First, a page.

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Birthday Wishes

By Eric Richardson
Published: Thursday, June 03, 2004, at 12:04AM

Kathy and I -- along with 2000 other people -- saw Some Like It Hot tonight at the Los Angeles Theater. Doors were set to open at 7, so Kathy was going to pick up Subway on the way and come over to my place at like 6:15. We'd eat and then walk around the corner to the theater. She was running a bit late and pulled in at 6:40. She told me there was already a big line. We walked over and ended up getting in line on the north side of 5th street. It seemed like a lot of people in front of us, but really it was only a couple hundred, and it's a big theater.

At 7 they opened the doors and the line quickly moved to get people inside. We sat just right of center, about 2/3's of the way back on the floor. The interior of the theater was a mix of the impressively ornate and the depressingly run-down. The architecture and artwork were amazing. This truely was the last of the great movie palaces, and most of that still shows. What also shows, though, is years of neglect. Kathy noted that downstairs the children's room looks decrepit. Everywhere you can see hints of how amazing the place might look if fully restored, but at the same time the reality is that the job is nowhere near done. Hopefully events like this one can help that cause.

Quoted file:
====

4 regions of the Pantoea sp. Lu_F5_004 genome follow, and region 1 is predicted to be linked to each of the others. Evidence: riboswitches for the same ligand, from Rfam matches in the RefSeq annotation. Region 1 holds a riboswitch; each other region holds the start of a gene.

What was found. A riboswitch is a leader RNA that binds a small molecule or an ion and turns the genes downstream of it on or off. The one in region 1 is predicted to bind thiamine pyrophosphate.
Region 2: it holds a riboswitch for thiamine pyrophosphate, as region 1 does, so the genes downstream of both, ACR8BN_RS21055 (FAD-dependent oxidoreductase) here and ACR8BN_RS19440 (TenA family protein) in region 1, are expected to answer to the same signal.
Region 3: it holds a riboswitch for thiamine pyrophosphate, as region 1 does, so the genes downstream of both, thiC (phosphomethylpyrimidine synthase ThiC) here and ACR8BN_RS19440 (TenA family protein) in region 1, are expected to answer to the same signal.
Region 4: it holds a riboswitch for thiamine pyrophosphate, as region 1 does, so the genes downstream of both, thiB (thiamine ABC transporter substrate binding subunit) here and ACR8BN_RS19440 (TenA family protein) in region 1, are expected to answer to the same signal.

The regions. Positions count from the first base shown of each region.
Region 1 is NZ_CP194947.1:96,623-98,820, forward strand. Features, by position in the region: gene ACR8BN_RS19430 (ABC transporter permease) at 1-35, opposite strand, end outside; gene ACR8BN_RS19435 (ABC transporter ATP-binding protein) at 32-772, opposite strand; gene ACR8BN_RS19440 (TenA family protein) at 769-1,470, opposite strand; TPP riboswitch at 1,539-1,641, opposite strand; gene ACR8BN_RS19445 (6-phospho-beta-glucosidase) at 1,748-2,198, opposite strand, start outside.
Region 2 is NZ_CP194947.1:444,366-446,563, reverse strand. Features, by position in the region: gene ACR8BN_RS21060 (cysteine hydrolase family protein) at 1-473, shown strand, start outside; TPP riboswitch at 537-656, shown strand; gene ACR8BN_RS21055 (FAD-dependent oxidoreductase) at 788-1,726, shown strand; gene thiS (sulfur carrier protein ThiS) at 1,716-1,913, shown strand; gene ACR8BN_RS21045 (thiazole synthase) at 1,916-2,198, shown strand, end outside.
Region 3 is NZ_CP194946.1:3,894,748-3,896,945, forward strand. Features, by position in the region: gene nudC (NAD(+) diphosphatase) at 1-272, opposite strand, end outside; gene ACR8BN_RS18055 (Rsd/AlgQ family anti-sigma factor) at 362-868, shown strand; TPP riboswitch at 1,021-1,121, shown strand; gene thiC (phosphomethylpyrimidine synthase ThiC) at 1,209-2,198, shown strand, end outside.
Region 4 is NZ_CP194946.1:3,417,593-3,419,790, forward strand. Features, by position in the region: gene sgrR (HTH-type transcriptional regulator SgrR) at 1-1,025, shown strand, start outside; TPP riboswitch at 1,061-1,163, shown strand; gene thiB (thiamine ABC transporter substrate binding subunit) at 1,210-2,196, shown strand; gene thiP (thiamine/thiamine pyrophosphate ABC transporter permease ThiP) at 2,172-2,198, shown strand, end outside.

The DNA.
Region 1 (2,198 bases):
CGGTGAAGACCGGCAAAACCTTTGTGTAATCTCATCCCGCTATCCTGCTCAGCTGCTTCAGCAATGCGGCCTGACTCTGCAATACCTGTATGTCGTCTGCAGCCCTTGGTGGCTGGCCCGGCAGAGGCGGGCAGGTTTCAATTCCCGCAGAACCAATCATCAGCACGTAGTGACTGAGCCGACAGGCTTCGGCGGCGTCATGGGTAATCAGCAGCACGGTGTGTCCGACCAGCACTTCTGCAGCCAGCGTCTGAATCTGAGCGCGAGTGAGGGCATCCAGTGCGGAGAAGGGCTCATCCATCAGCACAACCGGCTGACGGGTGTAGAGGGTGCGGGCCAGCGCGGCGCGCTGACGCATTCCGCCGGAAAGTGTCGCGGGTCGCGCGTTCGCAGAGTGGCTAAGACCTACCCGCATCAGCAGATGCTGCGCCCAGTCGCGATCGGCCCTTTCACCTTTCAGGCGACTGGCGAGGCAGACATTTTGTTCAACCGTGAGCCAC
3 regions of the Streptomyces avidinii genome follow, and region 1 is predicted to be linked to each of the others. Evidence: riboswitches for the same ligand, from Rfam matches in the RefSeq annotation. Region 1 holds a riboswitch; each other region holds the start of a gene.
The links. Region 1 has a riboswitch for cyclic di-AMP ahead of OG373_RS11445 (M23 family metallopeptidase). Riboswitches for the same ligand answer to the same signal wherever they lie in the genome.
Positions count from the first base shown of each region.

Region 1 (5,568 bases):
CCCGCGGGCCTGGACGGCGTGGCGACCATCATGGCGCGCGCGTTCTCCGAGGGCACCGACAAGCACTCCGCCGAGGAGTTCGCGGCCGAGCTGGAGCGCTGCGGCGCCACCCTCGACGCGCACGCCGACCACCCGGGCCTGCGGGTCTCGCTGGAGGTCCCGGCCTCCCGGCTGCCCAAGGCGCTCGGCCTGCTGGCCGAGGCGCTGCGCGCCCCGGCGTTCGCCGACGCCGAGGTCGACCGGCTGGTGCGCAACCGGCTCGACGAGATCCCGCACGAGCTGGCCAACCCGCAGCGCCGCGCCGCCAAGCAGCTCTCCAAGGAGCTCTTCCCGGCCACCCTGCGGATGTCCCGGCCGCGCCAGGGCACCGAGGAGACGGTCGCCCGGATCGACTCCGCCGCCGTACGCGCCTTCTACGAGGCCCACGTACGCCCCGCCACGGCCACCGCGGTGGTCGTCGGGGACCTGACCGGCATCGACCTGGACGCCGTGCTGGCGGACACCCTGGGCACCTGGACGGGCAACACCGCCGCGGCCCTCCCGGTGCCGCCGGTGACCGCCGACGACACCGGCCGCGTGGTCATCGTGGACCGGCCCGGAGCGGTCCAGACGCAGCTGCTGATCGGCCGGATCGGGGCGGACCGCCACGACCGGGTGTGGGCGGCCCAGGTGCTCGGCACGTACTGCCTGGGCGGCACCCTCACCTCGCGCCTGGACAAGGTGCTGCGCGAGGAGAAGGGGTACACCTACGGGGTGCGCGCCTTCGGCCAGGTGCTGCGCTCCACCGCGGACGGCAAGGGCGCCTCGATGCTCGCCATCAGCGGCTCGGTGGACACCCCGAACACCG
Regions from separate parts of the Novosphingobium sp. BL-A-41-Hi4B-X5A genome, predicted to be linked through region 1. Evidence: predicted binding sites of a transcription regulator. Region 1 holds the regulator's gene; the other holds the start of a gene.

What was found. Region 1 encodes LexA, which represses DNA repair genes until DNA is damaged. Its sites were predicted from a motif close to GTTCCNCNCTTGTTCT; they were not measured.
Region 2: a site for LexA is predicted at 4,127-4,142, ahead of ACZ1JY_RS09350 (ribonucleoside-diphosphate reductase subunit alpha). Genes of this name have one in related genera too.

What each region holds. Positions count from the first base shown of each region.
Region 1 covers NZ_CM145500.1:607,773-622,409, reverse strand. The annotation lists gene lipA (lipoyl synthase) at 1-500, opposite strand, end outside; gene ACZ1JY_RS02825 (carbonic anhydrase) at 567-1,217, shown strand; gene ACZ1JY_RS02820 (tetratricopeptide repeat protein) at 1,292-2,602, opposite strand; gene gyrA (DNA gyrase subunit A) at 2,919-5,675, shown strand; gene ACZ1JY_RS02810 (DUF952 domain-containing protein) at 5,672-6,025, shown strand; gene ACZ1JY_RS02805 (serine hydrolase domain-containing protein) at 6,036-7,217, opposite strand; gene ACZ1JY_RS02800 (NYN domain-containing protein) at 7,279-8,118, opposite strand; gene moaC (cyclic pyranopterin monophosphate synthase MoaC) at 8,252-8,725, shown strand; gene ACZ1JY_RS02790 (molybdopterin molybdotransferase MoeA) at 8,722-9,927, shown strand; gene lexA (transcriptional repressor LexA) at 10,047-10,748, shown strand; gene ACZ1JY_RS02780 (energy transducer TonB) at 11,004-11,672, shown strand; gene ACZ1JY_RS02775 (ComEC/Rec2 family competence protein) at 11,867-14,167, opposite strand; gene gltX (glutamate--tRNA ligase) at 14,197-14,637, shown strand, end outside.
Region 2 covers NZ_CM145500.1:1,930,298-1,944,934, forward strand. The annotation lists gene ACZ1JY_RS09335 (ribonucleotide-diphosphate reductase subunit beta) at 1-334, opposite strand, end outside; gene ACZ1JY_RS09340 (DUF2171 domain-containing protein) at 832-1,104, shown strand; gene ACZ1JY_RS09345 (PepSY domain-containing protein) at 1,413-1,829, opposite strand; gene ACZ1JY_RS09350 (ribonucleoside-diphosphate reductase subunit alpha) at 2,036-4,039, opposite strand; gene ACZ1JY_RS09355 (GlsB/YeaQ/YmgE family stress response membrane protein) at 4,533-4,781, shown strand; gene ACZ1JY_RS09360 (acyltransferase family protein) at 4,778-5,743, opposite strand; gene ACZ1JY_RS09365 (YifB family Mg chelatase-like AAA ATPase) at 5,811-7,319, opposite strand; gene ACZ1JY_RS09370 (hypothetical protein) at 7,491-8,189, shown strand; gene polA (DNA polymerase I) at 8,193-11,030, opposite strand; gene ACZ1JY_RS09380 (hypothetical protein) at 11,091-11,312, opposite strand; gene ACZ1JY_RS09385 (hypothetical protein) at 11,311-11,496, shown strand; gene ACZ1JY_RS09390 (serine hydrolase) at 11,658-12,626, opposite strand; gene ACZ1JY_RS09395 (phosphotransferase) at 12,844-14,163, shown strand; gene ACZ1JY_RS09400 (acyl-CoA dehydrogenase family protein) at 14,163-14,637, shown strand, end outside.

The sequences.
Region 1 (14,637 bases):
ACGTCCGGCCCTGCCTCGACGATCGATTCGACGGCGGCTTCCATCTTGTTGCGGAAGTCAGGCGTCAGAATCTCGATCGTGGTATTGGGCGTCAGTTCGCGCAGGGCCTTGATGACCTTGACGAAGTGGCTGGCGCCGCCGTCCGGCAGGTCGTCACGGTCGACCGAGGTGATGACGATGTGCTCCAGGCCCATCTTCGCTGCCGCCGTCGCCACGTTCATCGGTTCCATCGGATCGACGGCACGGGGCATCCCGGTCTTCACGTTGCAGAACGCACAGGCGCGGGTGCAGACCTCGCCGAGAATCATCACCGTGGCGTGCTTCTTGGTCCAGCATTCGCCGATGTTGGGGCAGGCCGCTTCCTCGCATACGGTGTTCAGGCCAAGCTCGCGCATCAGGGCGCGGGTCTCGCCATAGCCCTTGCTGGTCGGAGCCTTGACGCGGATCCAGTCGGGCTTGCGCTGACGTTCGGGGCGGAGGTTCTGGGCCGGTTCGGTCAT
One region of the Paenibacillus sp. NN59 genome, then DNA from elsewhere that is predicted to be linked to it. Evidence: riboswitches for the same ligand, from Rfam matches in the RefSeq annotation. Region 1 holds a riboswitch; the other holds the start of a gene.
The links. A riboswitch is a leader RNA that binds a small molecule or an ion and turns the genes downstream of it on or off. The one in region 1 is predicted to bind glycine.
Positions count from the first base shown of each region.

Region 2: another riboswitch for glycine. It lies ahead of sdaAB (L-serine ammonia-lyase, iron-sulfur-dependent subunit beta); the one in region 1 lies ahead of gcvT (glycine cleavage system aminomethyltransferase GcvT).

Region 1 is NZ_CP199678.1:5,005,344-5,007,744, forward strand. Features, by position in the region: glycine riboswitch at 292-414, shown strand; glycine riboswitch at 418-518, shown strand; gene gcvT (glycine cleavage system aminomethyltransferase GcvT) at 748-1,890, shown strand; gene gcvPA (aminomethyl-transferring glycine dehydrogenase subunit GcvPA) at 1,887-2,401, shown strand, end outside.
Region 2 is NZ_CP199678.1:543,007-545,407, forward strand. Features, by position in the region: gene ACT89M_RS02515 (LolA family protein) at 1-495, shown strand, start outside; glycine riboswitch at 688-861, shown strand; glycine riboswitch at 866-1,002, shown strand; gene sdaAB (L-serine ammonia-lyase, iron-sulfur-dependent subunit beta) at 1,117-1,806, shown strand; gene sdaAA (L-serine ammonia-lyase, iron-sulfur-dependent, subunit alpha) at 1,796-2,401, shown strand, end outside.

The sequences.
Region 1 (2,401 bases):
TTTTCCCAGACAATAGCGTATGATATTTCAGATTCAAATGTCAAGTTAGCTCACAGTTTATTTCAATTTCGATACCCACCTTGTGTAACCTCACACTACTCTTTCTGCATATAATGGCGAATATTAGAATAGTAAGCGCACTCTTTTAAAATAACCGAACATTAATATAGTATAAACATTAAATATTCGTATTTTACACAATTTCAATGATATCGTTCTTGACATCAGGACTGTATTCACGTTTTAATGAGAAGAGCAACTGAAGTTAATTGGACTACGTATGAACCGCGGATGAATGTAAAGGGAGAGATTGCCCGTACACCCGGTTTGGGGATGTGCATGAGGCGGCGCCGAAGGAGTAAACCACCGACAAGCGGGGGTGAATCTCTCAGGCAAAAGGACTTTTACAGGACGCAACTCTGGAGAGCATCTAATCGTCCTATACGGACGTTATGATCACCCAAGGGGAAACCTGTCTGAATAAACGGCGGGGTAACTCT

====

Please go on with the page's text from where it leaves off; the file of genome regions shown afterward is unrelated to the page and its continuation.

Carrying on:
The show began with a short from the late 20's of a man and his female band. It wasn't originally intended to be humorous, but it was. Then it was time for Tony Curtis. He told a few tales about the making of the movie, and then a cake was brought out (today -- 6/3 -- is his birthday) and the audience sang to him.

And then he motioned for the film to roll.

The Los Angeles is one of those theaters where the screen reaches all the way to the floor of the stage, and as the opening credits of the film rolled we were treated to a picture you don't see anywhere else. The curtain is pulling back, the names are beginning to appear -- Marilyn Monroe... Tony Curtis...

And as his name is there on the screen, there he is. He's the silhouette still standing in the lower left corner of your screen, watching as the film begins and the capacity crowd applauds.

It was a great night, a great film, and a great experience. I look forward to looking around more in four weeks when we're back at the Los Angeles for It Happened One Night. But first it's next week at the Orpheum for Sunrise.

And last, but not least, it's not only Tony Curtis's birthday today -- It's also my mom's. I'm sure she doesn't know they share that.


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